Have you ever asked yourself this – or did you just think it was a spelling mistake?
It’s not– cocoa and cacao are different – yet it’s more complex than you might think.
Most of us love chocolate, that’s not in question and especially when the statistics show that in Britain we eat an estimated 660,900 tonnes of chocolate a year, which is an average of 11kg per person, per year!
With more of us considering healthier options in our diet, for many different reasons, knowing the different between cocoa and cacao could make a difference!
Cocoa vs cacao
Chocolate is made from cacao beans – seeds from the Theobroma cacao tree. The plant produces large pod-like fruits, each containing 20 – 60 beans, surrounded by a sticky, sweet-tart white pulp.
The contents of these beans provide the basis for chocolate products.
However, there isn’t complete agreement on when to use the terms ‘cacao’ and ‘cocoa’.
Cacao is used by some people in the chocolate industry and botanists as the relevant term, while others may refer to cocoa as any of the manufactured products of the plant, especially powder.
Yet, it seems that English is the only language to have a problem with the terminology and its use. Most other languages only have one word for the plant and its many forms; ‘cacao’
The main difference between the two is around the level of processing involved to arrive at the finished product.
Makers of raw (unroasted) or less processed cacao bean products often use the word ‘cacao’ rather than ‘cocoa’ as they believe their products are more natural. We do this at Creative Nature!
Mainly though, ‘cocoa’ is made of beans that have been roasted
Bean-to-bar chocolatiers who make chocolate from scratch, starting with fermented, dried beans, only use the word ‘cacao’ for the pod and beans before they’re fermented. After fermentation they call them ‘cocoa’ beans.
Our raw cacao powder is made by cold-pressing unroasted cocoa beans, and this process retains the living enzymes and removes the fat.
Cacao products, such as unsweetened cocoa powder, nibs and dark chocolate are rich sources of minerals. Minimally processed, raw cacao products contain little or no added sugar and are higher in antioxidants than more highly processed products.
Benefits of cacao
Cacao beans the products made from them are rich sources of beneficial plant compounds, particularly flavanols, which have antioxidant, heart-protective properties among other health benefits.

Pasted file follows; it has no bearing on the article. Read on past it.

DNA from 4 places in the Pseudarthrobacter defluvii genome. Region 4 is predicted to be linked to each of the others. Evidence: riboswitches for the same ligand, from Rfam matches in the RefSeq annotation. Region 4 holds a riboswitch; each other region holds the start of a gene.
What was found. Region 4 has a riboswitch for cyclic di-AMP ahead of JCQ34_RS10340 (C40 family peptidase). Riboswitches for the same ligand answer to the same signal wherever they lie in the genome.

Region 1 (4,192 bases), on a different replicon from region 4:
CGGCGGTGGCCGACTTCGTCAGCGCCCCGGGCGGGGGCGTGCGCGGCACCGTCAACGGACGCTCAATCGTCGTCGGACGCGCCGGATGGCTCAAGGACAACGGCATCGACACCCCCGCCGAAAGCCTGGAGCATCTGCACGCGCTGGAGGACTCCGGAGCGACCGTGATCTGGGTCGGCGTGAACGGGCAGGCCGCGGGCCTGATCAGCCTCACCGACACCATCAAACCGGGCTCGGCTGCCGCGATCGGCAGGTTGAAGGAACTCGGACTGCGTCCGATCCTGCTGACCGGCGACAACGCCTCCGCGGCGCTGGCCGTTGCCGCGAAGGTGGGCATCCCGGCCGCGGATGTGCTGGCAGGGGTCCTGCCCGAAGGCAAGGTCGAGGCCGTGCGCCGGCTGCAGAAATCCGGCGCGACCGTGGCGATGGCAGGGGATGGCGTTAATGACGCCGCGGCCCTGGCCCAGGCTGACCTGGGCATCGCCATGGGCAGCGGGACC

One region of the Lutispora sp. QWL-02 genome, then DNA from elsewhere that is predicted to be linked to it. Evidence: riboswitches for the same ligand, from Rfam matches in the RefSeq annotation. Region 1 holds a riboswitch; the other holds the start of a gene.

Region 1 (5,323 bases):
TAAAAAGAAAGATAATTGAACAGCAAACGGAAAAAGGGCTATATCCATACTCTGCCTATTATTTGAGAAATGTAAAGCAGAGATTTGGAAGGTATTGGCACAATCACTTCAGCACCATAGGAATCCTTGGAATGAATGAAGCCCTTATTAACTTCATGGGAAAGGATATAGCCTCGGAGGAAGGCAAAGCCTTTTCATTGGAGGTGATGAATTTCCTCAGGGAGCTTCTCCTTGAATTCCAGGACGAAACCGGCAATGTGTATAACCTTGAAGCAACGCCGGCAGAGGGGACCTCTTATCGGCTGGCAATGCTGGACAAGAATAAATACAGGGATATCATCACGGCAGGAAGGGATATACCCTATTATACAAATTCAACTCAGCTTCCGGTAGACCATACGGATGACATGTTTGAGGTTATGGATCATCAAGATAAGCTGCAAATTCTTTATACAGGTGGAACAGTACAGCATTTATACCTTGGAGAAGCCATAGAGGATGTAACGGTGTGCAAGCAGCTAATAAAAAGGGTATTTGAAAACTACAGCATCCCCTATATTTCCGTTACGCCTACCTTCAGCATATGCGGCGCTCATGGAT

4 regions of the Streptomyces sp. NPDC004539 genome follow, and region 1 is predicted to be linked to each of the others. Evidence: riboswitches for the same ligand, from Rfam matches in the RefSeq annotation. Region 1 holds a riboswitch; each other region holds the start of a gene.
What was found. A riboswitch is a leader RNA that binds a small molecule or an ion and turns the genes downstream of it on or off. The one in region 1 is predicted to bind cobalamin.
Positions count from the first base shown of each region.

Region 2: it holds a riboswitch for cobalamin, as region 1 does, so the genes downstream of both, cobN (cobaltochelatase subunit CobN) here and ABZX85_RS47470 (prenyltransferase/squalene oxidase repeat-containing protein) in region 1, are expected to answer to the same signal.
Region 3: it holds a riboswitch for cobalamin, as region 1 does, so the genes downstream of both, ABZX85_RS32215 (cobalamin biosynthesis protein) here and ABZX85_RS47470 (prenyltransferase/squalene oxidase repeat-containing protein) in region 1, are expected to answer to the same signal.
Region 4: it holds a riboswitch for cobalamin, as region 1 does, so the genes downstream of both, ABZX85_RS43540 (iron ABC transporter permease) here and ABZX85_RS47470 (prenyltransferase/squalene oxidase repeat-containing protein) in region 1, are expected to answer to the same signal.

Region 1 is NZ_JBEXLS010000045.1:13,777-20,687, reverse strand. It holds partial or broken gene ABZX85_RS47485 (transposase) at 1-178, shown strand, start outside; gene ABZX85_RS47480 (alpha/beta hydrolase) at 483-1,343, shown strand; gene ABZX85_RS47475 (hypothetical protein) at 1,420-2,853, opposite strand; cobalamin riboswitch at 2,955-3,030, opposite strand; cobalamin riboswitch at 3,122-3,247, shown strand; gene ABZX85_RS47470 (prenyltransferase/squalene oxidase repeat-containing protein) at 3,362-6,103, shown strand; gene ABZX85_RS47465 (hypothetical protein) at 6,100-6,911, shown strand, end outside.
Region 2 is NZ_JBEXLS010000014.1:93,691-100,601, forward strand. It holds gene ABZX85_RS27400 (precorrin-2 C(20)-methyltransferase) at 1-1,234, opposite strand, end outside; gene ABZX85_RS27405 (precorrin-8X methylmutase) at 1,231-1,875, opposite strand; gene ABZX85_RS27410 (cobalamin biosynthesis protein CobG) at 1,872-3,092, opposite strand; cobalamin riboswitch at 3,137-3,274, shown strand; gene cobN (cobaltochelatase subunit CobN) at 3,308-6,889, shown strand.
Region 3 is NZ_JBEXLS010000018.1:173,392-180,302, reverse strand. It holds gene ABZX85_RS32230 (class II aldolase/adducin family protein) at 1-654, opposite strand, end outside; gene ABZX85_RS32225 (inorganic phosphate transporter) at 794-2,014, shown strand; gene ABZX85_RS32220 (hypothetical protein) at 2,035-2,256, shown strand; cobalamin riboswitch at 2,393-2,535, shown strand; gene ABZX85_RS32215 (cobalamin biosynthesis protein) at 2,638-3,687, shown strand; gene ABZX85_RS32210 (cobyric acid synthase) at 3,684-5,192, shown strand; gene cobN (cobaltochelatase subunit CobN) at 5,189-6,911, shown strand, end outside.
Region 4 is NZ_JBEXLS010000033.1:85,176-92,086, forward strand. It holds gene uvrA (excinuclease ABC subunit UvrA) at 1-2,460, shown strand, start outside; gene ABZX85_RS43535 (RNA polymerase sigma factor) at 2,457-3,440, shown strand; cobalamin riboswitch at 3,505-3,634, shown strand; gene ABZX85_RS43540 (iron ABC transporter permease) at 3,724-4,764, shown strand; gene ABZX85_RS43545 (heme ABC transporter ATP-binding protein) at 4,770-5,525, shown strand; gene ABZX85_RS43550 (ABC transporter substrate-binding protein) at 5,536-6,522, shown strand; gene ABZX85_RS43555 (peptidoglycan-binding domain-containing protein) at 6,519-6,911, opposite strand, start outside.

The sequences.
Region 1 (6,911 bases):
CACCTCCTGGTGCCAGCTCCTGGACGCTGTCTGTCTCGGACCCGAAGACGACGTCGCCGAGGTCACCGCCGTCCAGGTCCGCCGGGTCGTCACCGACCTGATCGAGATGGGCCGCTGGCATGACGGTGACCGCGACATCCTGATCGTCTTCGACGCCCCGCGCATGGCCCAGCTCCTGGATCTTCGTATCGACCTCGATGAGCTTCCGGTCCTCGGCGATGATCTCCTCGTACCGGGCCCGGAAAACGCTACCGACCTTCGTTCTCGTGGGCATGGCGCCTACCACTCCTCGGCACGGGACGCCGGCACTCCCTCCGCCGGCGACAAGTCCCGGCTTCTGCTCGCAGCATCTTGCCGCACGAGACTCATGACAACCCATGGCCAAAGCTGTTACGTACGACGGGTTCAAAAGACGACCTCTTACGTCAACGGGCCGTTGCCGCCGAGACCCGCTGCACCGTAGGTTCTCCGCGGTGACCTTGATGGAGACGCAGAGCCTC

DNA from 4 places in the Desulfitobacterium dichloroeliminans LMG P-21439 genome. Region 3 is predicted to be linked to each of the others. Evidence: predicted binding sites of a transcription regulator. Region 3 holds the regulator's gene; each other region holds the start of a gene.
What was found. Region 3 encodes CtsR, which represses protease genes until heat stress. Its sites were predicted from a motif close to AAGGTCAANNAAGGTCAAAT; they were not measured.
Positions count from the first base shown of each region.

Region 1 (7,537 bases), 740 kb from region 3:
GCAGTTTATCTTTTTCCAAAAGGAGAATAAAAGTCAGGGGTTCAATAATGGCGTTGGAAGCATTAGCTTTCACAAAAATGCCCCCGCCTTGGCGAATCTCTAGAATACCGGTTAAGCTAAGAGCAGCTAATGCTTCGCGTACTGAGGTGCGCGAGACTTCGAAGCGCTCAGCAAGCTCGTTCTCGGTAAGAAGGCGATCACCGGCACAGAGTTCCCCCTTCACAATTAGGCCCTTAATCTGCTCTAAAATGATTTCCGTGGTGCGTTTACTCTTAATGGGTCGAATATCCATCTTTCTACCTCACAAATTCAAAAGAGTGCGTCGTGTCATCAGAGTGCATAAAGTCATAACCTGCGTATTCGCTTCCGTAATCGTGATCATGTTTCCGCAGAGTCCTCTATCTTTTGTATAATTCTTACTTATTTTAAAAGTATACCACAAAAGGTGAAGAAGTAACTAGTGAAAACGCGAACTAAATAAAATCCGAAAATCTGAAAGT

Cacao contains iron that is readily absorbed by your body, unlike some plant sources of the mineral. Vegetarians and vegans can profit from this, as their sources of iron is limited.
Cacao also contains tryptophan, which is an amino acid your body uses to make serotonin, a chemical that helps you relax and feel good, sometimes called the happy hormone!
However, despite these benefits, all chocolate is high in calories and you do need to be aware of this. That’s why choosing lower fat and more natural products like our’s can make a difference. Take a look at our products here.
By choosing dark chocolate and unsweetened cacao products like nibs, you can minimize health risks linked to eating too much sugar, including weight gain. Not to mention the sugar benefit for those with diabetes or who are deemed pre-diabetic.
If you use raw cacao powder or raw cacao nibs, some of the antioxidants will be destroyed by heat if you bake with them. But used in smoothies, or sprinkled in porridge is a great way to use them, and also perfect for making uncooked desserts, or protein snack balls.
Creative Nature recipe links:
Our Cacao Nibs are used in this recipe
Here our Raw Cacao powder is used in the chocolate topping
How about no-cook, Raw Chocolate Cookie Dough Bites
A chocolate mousse – Vegan chocolate and Goji Berry Mousse
Maca and Mocha Smoothie, using our Raw Cacao Powder and Cacoa Nibs
You can use either cacao or cocoa powder for your cooking, they are interchangeable.
As with many things, you need to read the labels. The important thing about chocolate is how it is made. Generally, raw cacao products, made from fermented, dried, unroasted cacao beans, are less processed and healthier. It is always worth reading, because sometimes trendy marketing outweighs authenticity!
Remember, not all chocolate is the same – give cacao a go!